A new atlas of British and Irish bryophytes is published this month. Bryophytes is the collective term for mosses, hornworts and liverworts, spore-producing, rather than seed-producing, plants without flowers. The British Isles support a rich and geographically diverse flora of bryophytes with more than 1000 native species (four hornworts, 298 liverworts and 767 mosses) currently known. Fifty-nine new species have been discovered in the last 20 years.

See our news story for more information about the atlas but we're taking the opportunity to highlight some great images below of some of the species it features.

 Frullania dilatata, a species of liverwort. Photo by Jonathan Sleath.Cryphaea heteromalla. Photo by Jonathan SleathDistribution map of Ulota phyllanthaCololejeunea minutissima. Photo by Jonathan SleathPhilonotis fontana. Photo by Jonathan SleathAulacomnium androgynum. Photo by Jonathan Sleath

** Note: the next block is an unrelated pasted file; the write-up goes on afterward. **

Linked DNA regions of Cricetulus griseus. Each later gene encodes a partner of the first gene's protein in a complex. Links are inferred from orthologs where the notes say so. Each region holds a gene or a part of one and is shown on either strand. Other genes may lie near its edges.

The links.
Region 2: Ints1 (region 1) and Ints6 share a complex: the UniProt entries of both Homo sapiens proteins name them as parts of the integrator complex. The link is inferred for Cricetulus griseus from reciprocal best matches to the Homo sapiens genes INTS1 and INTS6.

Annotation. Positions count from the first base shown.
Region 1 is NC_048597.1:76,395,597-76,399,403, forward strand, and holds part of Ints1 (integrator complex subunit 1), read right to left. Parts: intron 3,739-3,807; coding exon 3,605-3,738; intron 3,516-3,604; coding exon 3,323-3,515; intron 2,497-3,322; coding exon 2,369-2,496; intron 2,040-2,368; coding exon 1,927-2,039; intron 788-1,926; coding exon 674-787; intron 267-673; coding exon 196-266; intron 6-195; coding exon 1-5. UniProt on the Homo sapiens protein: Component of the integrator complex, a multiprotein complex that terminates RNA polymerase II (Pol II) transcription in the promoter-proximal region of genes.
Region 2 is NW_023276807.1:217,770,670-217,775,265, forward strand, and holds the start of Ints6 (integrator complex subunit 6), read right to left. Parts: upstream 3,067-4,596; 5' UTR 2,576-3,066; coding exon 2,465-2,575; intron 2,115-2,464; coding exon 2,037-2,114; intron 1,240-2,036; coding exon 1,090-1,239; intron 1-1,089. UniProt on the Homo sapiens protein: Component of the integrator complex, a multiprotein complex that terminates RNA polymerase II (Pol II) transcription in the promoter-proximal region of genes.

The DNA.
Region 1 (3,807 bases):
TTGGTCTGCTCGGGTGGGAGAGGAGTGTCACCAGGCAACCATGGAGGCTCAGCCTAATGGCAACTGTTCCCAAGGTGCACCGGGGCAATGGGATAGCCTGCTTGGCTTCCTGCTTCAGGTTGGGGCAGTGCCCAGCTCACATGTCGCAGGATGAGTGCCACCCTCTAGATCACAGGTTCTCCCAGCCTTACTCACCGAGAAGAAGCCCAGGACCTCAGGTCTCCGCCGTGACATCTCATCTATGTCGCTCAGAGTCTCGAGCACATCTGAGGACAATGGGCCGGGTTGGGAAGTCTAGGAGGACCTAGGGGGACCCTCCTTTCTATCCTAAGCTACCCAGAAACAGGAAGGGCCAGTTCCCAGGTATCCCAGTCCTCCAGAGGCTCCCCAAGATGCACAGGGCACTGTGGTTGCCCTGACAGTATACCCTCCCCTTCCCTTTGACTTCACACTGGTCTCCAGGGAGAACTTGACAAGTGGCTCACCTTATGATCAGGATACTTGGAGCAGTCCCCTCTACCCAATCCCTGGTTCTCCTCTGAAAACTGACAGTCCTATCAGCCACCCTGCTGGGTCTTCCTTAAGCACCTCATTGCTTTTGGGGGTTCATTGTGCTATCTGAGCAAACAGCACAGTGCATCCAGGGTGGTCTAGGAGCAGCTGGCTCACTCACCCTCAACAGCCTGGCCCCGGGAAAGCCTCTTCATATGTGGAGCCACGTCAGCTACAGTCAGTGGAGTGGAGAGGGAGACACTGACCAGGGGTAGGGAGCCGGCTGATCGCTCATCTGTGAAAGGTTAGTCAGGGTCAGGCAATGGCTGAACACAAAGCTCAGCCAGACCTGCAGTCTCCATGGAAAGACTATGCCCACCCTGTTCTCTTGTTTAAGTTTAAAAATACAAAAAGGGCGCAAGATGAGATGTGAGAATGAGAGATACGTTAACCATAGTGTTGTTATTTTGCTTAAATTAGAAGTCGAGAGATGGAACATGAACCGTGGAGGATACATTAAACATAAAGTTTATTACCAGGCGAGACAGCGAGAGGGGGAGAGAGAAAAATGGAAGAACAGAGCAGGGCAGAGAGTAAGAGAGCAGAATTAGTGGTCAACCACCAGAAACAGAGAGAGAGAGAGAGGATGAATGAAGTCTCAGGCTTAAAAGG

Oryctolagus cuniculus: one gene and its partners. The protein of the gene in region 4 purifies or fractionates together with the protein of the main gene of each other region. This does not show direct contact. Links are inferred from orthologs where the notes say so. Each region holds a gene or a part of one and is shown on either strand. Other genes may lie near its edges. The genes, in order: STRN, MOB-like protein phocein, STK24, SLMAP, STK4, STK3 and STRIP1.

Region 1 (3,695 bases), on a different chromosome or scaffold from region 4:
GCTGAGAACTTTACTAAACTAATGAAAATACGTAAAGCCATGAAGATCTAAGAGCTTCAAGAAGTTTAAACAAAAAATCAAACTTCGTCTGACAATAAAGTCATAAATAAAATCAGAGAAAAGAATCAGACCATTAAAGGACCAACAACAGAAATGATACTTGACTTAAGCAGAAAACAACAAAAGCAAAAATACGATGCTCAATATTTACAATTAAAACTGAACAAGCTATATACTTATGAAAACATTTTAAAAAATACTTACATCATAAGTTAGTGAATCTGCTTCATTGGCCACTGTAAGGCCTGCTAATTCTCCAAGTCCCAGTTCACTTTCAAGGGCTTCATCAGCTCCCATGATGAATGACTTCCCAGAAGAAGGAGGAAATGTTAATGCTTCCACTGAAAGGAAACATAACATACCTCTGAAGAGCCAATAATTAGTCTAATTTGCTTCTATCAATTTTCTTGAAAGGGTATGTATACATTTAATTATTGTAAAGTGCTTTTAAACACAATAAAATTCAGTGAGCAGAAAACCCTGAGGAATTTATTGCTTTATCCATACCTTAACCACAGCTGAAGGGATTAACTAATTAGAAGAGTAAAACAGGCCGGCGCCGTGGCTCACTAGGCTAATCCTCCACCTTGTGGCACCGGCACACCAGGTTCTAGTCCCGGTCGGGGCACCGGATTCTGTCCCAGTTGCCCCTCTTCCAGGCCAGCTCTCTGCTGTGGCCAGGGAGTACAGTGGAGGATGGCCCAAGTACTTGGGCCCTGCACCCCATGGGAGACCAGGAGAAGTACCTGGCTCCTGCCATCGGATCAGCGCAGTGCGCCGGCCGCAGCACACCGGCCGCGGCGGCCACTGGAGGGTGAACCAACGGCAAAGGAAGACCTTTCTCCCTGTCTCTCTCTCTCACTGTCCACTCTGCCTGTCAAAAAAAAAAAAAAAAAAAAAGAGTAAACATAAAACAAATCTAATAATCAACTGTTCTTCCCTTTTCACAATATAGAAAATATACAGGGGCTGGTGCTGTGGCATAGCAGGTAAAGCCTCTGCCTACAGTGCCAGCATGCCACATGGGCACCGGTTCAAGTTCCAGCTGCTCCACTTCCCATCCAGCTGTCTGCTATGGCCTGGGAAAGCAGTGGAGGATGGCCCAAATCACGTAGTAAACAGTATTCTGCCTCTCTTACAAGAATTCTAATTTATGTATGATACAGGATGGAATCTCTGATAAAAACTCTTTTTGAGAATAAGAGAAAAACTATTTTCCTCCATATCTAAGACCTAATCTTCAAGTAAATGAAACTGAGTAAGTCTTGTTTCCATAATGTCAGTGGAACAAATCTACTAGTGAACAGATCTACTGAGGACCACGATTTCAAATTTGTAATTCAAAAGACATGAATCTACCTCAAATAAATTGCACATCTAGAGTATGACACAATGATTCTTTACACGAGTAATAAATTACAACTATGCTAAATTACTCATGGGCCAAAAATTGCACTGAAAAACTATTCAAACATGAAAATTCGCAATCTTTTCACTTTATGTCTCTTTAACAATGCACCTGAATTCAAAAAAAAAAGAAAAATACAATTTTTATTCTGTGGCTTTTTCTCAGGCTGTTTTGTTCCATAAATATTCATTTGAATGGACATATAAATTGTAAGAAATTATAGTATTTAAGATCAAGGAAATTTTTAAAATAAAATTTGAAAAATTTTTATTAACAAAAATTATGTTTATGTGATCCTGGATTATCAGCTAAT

Related links

CEH news: New atlas reveals spread of British bryophytes in response to cleaner air

Full reference: Blockeel, T L, Bosanquet, S D S, Hill, M O and Preston, C D (2014). Atlas of British & Irish Bryophytes. Pisces Publications, Newbury.

The atlas can be ordered via all good bookshops or purchased directly from Nature Bureau